In light of this shift, L.A. County eased its indoor mask requirement last week. However, that's not to say that residents shouldn't still avail themselves of face coverings considering the amount of coronavirus that's still circulating in the community.
"I'm very clear about what I think is the safest way to get through the next few weeks, and that is to go ahead and keep a mask on," Ferrer said in a recent interview.
L.A. County is averaging 39 COVID-19 deaths a day over the past week — down from an Omicron peak of 73 deaths a day in early February, but still higher than pre-Omicron surge levels of about 15 deaths a day. Although the reductions in daily deaths is encouraging, "it's still disheartening that we're continuing to lose so many residents to COVID-19," Ferrer said.
Looking for upticks
Ferrer said county officials will also be monitoring to see if there's an uptick in coronavirus outbreaks at K-12 school and child-care settings in the coming weeks. The state is lifting its mask mandate in indoor K-12 and child-care settings Friday night.
Some have voiced concerns especially about optional masking policies in daycares among kids under the age of 5, who are ineligible to be vaccinated, and especially in settings involving those under age 2, who cannot be masked due to the risk of suffocation.
Some studies have suggested that masks have proved to be beneficial in reducing coronavirus transmission in schools. A study published in the journal Pediatrics on Wednesday found that universal masking requirements were associated with a 72% reduction in coronavirus transmission within schools compared with those with optional masking policies.
The state's lifting of the mask mandate in indoor K-12 and child-care settings has come amid worries voiced by some that mask policies might have a negative effect on a child learning how to talk.
In an explainer on its website, the American Academy of Pediatrics said, "while this is a natural concern, there is no known evidence that use of face masks interferes with speech and language development or social communication."
"Consider this: visually impaired children develop speech and language skills at the same rate as their peers," the academy said. "Young children will use other clues provided to them to understand and learn language. They will watch gestures, hear changes in tone of voice, see eyes convey emotions, and listen to words."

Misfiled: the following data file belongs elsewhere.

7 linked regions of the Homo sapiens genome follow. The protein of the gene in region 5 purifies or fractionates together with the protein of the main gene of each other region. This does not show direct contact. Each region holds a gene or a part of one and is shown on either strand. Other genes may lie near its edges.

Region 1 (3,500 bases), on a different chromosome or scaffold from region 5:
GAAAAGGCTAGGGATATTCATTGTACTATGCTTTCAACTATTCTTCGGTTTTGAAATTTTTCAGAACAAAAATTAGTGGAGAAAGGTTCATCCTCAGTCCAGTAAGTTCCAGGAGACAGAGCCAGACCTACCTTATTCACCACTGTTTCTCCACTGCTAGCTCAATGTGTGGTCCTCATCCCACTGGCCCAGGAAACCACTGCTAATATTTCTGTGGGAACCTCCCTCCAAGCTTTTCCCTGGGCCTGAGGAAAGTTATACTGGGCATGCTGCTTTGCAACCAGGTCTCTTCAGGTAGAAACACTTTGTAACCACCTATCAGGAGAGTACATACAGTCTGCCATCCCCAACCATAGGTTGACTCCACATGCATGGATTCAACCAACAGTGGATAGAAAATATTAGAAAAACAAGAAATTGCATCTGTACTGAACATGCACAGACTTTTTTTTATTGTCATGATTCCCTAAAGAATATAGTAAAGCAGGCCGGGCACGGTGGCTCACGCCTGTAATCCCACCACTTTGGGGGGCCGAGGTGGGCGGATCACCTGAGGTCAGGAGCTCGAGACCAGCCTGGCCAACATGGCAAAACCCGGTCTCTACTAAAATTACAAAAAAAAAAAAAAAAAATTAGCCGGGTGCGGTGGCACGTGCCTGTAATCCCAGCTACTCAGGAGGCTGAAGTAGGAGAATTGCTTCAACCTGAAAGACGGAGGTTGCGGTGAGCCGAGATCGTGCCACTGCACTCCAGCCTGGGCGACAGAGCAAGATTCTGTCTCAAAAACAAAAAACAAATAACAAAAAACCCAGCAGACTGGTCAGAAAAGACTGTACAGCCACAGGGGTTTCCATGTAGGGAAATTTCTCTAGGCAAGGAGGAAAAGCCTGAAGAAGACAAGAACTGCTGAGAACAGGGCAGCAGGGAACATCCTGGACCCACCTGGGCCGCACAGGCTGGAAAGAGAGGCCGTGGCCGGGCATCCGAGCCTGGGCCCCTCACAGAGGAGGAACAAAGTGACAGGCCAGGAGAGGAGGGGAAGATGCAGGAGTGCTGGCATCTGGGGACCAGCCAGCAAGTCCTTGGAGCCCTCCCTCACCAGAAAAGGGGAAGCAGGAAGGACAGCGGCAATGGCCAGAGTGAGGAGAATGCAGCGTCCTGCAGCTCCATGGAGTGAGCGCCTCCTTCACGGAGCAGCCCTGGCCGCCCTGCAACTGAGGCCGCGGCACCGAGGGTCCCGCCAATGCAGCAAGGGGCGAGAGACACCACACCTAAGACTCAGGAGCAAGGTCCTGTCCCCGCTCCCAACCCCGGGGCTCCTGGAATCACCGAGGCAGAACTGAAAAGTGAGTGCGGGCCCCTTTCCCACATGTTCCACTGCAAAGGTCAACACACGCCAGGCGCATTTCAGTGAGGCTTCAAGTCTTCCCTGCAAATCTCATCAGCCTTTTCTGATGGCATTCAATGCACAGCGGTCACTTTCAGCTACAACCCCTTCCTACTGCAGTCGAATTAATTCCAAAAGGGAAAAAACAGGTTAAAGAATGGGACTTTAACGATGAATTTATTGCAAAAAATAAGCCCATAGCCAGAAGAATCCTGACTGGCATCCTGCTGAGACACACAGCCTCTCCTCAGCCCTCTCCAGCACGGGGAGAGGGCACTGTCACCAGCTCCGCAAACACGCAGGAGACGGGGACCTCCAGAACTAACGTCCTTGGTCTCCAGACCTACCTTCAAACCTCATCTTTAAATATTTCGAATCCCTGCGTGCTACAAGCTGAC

California as a whole has seen tremendous improvement in its pandemic metrics in recent weeks. The numbers of new daily coronavirus cases and hospitalized COVID-19 patients have returned to pre-Omicron levels.
But, if past experiences are any indication, officials say the state should still be prepared for potential rebounds in coronavirus activity — particularly later in the summer, as children return for school; and around the fall and winter holiday season, where travel and gatherings are commonplace.
Moving on vs. moving forward
As Dr. Mark Ghaly, California's health and human services secretary, said recently during a discussion hosted by the Sacramento Press Club: “I know some people wanted to focus on this concept of moving on. I like to think about moving forward.”
“We need to move forward and acknowledge that there's a certain time and place for certain mitigation tools,” he said, and “we've gotten smarter and better through the pandemic on when and how to apply those tools.
Whatever the rules at the state or local level, individuals will also always have the option of taking additional preventative measures that make sense for them or their families. And, even though the state is no longer requiring public indoor masking, officials do still strongly recommend the practice.
But whether to follow that guidance is entirely up to individual Californians. “I know people like to focus on all of the folks who aren't listening. But my sense is that many, many people are and those who are, are listening for a reason,” Ghaly said. “They believe that they're at risk and they’re concerned.”
This story originally appeared in Los Angeles Times.